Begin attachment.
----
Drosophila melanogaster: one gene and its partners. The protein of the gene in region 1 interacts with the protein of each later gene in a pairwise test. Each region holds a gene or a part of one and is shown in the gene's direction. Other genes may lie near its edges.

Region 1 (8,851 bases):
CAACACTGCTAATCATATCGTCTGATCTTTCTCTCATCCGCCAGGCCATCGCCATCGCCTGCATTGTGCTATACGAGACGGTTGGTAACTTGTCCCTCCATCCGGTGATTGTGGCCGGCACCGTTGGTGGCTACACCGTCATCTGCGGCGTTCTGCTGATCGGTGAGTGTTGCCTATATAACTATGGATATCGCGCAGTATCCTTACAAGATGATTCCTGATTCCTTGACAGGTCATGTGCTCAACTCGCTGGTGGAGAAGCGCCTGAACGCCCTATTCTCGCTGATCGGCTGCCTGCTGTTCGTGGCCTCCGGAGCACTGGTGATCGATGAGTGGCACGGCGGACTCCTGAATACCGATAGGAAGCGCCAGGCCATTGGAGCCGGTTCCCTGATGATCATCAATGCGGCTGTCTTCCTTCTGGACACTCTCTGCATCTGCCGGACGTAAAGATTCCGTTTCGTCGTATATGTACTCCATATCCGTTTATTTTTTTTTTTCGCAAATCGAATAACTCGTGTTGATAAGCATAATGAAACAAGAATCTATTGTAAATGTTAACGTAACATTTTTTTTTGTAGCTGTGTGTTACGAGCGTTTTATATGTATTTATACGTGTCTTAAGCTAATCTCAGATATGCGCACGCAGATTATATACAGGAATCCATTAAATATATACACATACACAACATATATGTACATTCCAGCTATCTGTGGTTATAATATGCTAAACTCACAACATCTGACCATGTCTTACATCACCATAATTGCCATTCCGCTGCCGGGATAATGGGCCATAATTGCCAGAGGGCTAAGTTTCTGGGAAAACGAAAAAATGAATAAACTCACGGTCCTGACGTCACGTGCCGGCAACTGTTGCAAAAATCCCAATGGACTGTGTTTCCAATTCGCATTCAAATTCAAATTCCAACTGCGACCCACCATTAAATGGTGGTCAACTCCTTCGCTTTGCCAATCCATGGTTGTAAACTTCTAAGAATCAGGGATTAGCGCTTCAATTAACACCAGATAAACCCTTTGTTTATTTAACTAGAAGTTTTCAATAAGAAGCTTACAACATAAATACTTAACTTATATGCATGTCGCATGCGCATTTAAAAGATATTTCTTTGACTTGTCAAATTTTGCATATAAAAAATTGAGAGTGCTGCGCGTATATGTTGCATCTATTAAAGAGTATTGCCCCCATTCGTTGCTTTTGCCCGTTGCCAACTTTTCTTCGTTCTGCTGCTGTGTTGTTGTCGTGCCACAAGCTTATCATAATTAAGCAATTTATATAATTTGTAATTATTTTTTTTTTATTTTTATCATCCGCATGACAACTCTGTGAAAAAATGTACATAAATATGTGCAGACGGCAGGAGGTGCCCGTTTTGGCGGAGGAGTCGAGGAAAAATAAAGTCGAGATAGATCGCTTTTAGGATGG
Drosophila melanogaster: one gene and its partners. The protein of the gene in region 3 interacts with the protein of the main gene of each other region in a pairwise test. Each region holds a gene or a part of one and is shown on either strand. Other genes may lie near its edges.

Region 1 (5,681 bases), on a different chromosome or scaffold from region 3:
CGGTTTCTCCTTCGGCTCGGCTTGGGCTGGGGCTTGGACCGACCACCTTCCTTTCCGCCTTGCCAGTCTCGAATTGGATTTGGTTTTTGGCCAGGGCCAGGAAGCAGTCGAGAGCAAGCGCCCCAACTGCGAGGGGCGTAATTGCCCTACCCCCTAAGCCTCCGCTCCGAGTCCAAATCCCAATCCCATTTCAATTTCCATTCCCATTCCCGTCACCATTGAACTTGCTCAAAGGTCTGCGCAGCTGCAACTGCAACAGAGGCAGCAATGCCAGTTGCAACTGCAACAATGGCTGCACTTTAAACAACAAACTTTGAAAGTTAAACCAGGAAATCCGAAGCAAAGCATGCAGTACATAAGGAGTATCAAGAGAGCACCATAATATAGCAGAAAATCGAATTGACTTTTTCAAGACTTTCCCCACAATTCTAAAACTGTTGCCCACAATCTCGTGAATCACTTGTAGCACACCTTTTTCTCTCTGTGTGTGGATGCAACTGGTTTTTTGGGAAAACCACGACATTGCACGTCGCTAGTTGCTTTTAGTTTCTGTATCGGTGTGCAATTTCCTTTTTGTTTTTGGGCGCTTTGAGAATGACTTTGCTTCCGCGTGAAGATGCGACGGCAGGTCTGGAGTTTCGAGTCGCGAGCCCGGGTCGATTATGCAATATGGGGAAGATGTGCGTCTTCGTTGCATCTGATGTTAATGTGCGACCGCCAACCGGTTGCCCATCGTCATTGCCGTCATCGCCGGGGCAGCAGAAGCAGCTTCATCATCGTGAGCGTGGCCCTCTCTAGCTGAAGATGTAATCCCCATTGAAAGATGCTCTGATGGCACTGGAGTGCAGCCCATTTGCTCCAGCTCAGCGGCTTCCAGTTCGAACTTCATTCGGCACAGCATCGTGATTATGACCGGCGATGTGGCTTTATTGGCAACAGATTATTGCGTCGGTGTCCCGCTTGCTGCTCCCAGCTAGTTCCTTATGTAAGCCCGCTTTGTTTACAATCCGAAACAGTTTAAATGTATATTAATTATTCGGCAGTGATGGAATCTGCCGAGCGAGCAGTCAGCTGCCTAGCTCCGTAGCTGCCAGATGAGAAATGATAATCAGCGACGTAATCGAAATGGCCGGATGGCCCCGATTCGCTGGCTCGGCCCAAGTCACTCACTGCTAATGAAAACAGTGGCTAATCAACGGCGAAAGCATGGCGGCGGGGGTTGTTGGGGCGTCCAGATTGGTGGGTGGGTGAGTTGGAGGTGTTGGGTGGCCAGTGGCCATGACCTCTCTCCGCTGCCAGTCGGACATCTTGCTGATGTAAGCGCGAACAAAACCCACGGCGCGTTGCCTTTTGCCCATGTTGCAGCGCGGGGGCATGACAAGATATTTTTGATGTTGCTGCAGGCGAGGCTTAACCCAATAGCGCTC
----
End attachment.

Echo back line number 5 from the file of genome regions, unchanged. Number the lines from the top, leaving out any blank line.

Region 1 (5,681 bases), on a different chromosome or scaffold from region 3: